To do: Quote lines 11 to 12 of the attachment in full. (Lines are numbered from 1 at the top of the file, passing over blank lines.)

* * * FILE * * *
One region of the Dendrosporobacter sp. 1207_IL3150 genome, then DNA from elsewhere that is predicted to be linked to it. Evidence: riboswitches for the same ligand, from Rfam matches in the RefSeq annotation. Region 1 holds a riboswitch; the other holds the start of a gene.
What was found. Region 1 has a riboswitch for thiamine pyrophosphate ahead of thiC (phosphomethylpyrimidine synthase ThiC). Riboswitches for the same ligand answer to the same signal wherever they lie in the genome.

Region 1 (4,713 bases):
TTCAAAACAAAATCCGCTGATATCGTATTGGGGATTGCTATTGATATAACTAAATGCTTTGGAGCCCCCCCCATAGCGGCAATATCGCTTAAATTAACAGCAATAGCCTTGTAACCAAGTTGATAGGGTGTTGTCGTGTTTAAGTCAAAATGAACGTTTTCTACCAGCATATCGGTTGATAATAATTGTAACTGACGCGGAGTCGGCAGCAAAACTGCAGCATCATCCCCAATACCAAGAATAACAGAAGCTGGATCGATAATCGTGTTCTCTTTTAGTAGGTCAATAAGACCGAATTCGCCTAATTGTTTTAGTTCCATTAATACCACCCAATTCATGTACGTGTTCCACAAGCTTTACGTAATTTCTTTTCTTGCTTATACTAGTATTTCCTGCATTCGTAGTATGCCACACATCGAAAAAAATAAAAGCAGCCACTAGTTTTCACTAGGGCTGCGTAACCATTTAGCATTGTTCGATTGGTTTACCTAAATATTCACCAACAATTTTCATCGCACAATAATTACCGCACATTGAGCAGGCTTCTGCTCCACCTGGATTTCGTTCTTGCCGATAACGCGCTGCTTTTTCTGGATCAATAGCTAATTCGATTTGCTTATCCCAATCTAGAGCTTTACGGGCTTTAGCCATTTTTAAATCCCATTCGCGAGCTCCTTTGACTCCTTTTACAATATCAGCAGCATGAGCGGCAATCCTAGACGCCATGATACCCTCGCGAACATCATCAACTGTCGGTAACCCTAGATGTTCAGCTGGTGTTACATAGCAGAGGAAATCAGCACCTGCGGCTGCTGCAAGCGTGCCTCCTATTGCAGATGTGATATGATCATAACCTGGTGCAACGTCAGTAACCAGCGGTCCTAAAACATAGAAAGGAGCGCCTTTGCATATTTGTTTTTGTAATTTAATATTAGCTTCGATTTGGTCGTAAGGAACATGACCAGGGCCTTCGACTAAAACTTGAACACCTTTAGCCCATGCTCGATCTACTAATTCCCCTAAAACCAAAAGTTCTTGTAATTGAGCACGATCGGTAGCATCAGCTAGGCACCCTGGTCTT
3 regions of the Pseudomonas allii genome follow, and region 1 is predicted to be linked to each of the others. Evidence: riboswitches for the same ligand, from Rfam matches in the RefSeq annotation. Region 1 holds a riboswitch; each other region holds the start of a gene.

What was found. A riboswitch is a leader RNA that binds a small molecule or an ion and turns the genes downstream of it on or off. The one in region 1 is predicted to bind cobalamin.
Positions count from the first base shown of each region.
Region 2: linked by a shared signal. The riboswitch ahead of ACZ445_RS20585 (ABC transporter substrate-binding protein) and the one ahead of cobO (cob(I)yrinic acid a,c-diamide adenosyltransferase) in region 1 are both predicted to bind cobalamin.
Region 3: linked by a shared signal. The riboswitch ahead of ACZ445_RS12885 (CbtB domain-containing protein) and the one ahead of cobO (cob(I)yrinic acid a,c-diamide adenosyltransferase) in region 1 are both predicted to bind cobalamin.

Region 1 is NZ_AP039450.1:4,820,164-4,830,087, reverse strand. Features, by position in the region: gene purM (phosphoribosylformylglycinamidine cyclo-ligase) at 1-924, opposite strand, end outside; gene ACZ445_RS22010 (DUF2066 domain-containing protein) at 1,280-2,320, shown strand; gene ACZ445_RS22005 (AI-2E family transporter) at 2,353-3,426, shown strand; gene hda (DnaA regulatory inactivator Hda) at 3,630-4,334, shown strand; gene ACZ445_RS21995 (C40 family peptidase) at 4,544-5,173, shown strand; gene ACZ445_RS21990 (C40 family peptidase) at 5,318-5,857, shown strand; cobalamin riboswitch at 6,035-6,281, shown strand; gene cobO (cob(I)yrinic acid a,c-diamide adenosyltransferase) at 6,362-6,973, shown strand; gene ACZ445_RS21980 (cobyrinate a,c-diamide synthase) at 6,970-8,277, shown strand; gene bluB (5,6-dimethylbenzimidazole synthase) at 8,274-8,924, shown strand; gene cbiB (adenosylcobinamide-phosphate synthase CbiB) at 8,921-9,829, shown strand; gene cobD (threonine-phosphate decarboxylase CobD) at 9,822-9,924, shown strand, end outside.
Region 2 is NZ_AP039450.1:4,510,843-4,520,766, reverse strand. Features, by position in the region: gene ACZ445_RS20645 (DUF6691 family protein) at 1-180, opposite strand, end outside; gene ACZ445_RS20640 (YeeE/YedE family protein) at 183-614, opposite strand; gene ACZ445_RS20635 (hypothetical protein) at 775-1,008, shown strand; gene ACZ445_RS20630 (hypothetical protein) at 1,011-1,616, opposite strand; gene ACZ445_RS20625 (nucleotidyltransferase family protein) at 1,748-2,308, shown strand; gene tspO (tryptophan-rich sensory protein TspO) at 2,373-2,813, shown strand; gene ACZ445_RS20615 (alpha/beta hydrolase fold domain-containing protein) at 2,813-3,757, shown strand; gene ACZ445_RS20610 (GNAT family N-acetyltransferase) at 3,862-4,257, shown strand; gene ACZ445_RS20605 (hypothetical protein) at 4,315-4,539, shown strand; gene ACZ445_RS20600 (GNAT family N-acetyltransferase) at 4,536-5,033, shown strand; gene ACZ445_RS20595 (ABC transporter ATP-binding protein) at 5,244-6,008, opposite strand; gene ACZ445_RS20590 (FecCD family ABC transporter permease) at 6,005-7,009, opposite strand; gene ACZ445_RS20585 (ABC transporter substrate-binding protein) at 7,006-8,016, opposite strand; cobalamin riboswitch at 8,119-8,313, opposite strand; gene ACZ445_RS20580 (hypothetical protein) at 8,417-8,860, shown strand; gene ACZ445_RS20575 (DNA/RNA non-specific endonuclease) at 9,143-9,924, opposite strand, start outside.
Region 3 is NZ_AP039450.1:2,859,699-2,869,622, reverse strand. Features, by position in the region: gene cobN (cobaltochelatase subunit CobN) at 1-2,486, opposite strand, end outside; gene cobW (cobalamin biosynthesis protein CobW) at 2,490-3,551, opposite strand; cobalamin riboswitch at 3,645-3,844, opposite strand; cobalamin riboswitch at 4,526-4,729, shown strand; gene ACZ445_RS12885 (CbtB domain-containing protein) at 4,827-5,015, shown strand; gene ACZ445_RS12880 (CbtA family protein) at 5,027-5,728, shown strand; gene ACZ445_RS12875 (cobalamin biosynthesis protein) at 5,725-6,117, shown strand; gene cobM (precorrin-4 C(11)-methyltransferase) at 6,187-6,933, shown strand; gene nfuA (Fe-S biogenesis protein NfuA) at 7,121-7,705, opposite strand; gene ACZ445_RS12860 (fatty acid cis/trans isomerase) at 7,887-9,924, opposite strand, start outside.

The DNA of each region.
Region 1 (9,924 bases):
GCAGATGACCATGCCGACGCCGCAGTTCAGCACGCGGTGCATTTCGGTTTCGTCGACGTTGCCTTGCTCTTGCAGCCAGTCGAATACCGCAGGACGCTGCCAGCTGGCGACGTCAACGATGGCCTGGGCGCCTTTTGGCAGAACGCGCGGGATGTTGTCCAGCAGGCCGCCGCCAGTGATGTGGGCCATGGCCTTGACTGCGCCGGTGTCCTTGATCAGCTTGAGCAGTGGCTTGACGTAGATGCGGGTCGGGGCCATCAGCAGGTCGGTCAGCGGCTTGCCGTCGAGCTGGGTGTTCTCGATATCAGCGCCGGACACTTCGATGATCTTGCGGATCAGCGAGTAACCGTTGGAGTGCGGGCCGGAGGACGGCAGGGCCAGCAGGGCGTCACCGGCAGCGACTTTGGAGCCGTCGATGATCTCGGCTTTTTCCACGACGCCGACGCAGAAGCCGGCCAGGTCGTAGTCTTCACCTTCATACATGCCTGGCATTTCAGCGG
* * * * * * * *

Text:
Region 2 is NZ_AP039450.1:4,510,843-4,520,766, reverse strand. Features, by position in the region: gene ACZ445_RS20645 (DUF6691 family protein) at 1-180, opposite strand, end outside; gene ACZ445_RS20640 (YeeE/YedE family protein) at 183-614, opposite strand; gene ACZ445_RS20635 (hypothetical protein) at 775-1,008, shown strand; gene ACZ445_RS20630 (hypothetical protein) at 1,011-1,616, opposite strand; gene ACZ445_RS20625 (nucleotidyltransferase family protein) at 1,748-2,308, shown strand; gene tspO (tryptophan-rich sensory protein TspO) at 2,373-2,813, shown strand; gene ACZ445_RS20615 (alpha/beta hydrolase fold domain-containing protein) at 2,813-3,757, shown strand; gene ACZ445_RS20610 (GNAT family N-acetyltransferase) at 3,862-4,257, shown strand; gene ACZ445_RS20605 (hypothetical protein) at 4,315-4,539, shown strand; gene ACZ445_RS20600 (GNAT family N-acetyltransferase) at 4,536-5,033, shown strand; gene ACZ445_RS20595 (ABC transporter ATP-binding protein) at 5,244-6,008, opposite strand; gene ACZ445_RS20590 (FecCD family ABC transporter permease) at 6,005-7,009, opposite strand; gene ACZ445_RS20585 (ABC transporter substrate-binding protein) at 7,006-8,016, opposite strand; cobalamin riboswitch at 8,119-8,313, opposite strand; gene ACZ445_RS20580 (hypothetical protein) at 8,417-8,860, shown strand; gene ACZ445_RS20575 (DNA/RNA non-specific endonuclease) at 9,143-9,924, opposite strand, start outside.
Region 3 is NZ_AP039450.1:2,859,699-2,869,622, reverse strand. Features, by position in the region: gene cobN (cobaltochelatase subunit CobN) at 1-2,486, opposite strand, end outside; gene cobW (cobalamin biosynthesis protein CobW) at 2,490-3,551, opposite strand; cobalamin riboswitch at 3,645-3,844, opposite strand; cobalamin riboswitch at 4,526-4,729, shown strand; gene ACZ445_RS12885 (CbtB domain-containing protein) at 4,827-5,015, shown strand; gene ACZ445_RS12880 (CbtA family protein) at 5,027-5,728, shown strand; gene ACZ445_RS12875 (cobalamin biosynthesis protein) at 5,725-6,117, shown strand; gene cobM (precorrin-4 C(11)-methyltransferase) at 6,187-6,933, shown strand; gene nfuA (Fe-S biogenesis protein NfuA) at 7,121-7,705, opposite strand; gene ACZ445_RS12860 (fatty acid cis/trans isomerase) at 7,887-9,924, opposite strand, start outside.